Speaker: Dr James Graham

Affiliation: The University of Sydney

Location: Room S302, Social Science Building (#24), UQ St Lucia campus


Fluctuations in house prices are known to affect household consumption through wealth and collateral channels. We argue that house price movements can also have long-lasting intergenerational wealth effects through changes in local school quality. In a simple household model with local schools and neighborhood choice, we show that when rising house prices improve local school quality the marginal cost of educational investment declines. Parents face a tradeoff between selling their homes to realize the capital gain on housing and remaining in their current neighbourhood to provide higher quality schooling to their children. We then use detailed micro-data from school zones within a large US school district to study the relationship between house prices, school quality, and neighborhood choice. We show, first, that rising house prices are indeed associated with rising school quality and, second, that parents are less likely to leave a neighborhood following a house price increase than non-parents. Finally, we study a heterogeneous agent life-cycle model in spatial equilibrium. We find that local house price shocks increase intergenerational income inequality by improving the outcomes of children growing up in the area to the detriment of children in other neighborhoods.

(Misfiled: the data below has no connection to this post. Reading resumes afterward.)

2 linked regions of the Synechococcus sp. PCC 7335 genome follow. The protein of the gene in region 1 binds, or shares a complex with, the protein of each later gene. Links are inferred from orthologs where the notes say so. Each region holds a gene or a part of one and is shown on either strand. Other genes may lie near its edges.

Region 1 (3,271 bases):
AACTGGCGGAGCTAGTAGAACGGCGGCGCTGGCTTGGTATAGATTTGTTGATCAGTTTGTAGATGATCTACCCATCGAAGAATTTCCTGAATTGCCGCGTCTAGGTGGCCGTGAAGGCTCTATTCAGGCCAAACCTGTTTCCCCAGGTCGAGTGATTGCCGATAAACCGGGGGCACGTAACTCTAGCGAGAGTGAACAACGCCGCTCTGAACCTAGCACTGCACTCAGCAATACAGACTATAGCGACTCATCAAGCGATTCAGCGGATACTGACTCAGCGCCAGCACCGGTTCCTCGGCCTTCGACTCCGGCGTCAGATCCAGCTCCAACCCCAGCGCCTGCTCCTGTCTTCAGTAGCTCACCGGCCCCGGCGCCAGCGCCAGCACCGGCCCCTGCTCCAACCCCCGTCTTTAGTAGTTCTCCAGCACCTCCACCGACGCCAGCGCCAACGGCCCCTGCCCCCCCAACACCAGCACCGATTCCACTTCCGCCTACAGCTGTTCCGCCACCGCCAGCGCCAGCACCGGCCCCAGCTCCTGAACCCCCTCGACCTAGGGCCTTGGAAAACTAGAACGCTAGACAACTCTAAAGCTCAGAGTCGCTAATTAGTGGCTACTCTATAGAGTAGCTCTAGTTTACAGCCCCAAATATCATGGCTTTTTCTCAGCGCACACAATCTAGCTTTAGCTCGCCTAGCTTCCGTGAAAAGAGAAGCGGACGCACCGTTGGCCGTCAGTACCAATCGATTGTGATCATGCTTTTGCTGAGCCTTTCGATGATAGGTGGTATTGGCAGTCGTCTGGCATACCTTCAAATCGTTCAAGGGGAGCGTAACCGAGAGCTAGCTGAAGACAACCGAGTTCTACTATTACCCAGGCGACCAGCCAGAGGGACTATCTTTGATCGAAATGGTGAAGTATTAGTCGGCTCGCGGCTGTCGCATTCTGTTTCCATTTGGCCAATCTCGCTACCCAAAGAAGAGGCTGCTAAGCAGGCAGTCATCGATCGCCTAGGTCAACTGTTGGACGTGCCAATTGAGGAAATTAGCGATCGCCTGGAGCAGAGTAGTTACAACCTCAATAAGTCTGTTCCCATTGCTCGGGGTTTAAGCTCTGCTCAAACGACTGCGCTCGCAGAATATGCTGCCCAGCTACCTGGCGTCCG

About the presenter's meeting 

Dr James Graham will be visiting the School of Economics on Wednesday 13th July 2022. While here, he will be using room 520A Colin Clark Building. If you would like to meet with Dr Graham please contact Dr Satoshi Tanaka who will be his host while at The University of Queensland.

About School Seminar Series

The School of Economics General Seminar Series is held on Fridays. These are in-person and presented by a range of guest researchers from around Australia and internationally.

« Discover more School of Economics Seminar Series


Social Science Building (#24), UQ St Lucia campus